Jon Orr: I think what you want to do is sit down with the team and think about, what are the goals? What are our goals this year? And what are strategies, models? What are the initiatives that we're going to focus on this year to help with achieving our goals? But those goals really come from those pebbles that we talked about earlier. What can we do to help alleviate but also strengthen our own pedagogical knowledge, our own proficiency, help our students in that way. What should we focus on this year and what are the strategies and resources and tools we're going to use to help get there?

Kyle Pearce: There might be already too many things on your plate.

Jon Orr: Right.

Kyle Pearce: Right? If there's too many things on your plate right now, and not to say that you don't add it to tomorrow's lunch or next year's lunch or whatever it is, but just making sure that you can only do so much now. And it might be in your mind or maybe there's other people you plan with, but it doesn't make it to the entire group. It's almost like, "Hey, this is where we want to head eventually, but the time is not right at this moment." So again, it's just like that tree. It's like, you can't do everything all at once and it's not going to happen perfectly, but you just, essentially, have to kind of assess, like we did with our growth assessment that we've done with you is, sort of just to get you thinking about these different pieces. And then you kind of look at them and go, "All right, here's where we are and here's what we might do next." Because guess what/ What you do and what the next school or district does, it might be right for them, but maybe it's not right for you and vice versa, right?

Jon Orr: Yeah. If you have too many targets, you're hitting none of them. And that's the important thing we strive to remember as well. Shawn, what would you say is a big takeaway from our conversation here?

Shawn Hershey: Well, the biggest takeaway for me is, everything's a moving part. That tree is growing everywhere no matter what happens, even if it is just a sap, like you said, but there's certain things that are just going on. The second thing is, teachers guide you. You ask them the right questions, that's when you step in to help. So when you're looking at making differences or what the teachers need, which is where I need to start, I got to get the team together and just start. I think that they need to see those six parts. These six parts make up our school, man. We don't need to worry about all six parts at the same time. Like you said, I don't want to overwhelm them, but as you're growing, how's your mindset? Do you believe in this? Do you believe that? Do you understand how to do this? You know what the simplest question have I made headway was? "Why do you divide the points you earned out of the total points to get your percentage?" And I said, "We all do that. Do you know why it works?" They actually didn't know.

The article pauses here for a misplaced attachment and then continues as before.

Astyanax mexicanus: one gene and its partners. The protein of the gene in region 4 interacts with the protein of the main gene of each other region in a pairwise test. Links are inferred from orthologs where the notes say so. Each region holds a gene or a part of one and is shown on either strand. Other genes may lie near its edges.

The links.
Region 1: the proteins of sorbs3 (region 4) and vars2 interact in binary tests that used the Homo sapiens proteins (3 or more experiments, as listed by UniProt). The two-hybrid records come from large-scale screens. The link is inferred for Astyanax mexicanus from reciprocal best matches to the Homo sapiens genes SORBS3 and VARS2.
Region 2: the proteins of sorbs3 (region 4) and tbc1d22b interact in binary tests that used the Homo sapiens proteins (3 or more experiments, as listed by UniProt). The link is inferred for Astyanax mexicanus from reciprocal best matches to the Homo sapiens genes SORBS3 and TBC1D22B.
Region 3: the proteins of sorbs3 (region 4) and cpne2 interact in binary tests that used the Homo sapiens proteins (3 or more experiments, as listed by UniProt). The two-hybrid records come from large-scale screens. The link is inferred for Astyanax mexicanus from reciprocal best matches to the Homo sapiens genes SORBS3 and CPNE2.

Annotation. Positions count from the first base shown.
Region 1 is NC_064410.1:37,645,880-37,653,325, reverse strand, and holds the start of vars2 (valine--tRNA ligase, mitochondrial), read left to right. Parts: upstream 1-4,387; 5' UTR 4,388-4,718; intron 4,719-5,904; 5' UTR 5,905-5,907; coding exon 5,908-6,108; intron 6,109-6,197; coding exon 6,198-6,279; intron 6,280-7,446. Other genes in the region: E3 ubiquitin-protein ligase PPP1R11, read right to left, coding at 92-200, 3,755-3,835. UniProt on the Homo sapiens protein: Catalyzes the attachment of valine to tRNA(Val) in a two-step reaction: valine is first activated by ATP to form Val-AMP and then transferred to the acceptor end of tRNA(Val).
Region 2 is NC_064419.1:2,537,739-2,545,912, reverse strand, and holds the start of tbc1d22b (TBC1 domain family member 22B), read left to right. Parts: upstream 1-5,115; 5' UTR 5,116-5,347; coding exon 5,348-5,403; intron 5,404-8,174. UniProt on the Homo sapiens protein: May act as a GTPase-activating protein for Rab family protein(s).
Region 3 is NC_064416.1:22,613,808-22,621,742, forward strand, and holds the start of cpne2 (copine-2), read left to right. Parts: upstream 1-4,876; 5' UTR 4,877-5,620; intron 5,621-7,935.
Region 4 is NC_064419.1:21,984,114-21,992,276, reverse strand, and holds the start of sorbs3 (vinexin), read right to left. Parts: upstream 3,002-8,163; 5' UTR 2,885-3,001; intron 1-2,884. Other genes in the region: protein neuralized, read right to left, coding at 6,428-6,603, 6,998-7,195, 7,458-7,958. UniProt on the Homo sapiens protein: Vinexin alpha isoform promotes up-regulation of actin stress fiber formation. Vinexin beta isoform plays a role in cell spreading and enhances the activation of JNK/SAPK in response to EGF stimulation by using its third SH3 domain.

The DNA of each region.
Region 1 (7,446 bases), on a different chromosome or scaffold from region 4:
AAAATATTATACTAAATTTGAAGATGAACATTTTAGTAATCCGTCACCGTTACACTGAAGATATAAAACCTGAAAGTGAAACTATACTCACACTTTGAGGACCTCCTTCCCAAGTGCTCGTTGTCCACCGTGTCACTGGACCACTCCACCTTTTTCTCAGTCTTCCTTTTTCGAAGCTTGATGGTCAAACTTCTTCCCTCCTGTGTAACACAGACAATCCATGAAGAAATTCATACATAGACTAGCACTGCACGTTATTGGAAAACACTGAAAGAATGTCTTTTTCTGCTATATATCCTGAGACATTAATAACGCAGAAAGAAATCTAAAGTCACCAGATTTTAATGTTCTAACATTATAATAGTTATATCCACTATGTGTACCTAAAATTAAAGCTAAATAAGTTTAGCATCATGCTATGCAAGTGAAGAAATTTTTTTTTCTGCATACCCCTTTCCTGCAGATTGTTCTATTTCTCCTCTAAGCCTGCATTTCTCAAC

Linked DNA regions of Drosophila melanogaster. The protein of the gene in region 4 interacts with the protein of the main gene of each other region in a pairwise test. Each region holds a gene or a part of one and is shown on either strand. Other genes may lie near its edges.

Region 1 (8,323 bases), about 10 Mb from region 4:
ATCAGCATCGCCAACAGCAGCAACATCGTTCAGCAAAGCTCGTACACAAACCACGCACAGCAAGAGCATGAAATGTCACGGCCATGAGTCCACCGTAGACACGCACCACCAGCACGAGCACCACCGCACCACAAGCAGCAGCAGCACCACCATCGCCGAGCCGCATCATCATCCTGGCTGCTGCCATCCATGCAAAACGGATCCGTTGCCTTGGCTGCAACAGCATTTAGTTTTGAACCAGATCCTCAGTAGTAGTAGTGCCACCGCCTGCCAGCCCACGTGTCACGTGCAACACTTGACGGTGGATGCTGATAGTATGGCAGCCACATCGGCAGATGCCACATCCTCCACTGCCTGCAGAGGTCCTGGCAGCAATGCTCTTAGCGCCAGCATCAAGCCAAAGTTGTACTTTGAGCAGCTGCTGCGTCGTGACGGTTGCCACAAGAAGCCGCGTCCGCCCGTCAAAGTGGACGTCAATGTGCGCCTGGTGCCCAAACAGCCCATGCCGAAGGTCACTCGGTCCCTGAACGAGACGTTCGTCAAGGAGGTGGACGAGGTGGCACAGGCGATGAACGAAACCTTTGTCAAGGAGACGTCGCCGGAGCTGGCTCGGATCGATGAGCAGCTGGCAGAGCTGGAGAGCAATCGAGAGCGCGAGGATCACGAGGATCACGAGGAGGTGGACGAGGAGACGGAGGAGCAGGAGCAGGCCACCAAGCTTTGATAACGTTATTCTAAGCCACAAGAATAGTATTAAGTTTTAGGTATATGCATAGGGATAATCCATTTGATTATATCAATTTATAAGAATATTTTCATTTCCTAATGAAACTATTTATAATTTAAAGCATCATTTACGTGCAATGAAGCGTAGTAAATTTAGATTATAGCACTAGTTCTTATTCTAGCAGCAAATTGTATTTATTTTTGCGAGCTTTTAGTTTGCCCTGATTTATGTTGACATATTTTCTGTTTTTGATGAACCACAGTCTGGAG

Someone was saying you turn it to a decimal. Are you really? And it wasn't until you laid it in a ratio table where I was like, you're actually figuring out how much you earned per one question. And if these percentages are out of a hundred, you're... But you can show that in a ratio table.

Kyle Pearce: Yeah, totally.

Shawn Hershey: And are you really doing that divided by the total or are you dividing the total and what you earned by that? That piece there is how your inroads came where, we don't have the conceptual understanding we think. How many years and I'd never understood why it worked?

Kyle Pearce: We're beating down this whole tree idea but the reality is, the tree is never done growing, right? Like a tree never stops, it, eventually, sadly, will die and be done. But the reality is, our conceptual understanding, I believe, will never be done. And that goes for you, it goes for John, it goes for me, it goes for all of us. So that is, I think, what makes math education, and education in general, so amazing is that there is no end to it and that every single day we can learn something new and everything we learn as educators, we can, in turn, use as a powerful way to impact and influence other students and helping them to grow and learn. So it's such a great way to, I guess, look at the profession that we're in. Whereas if you really, just for a moment, I don't want to leave on a downer here, but if we go back and think about procedures, think of how limiting procedures are in terms of the idea.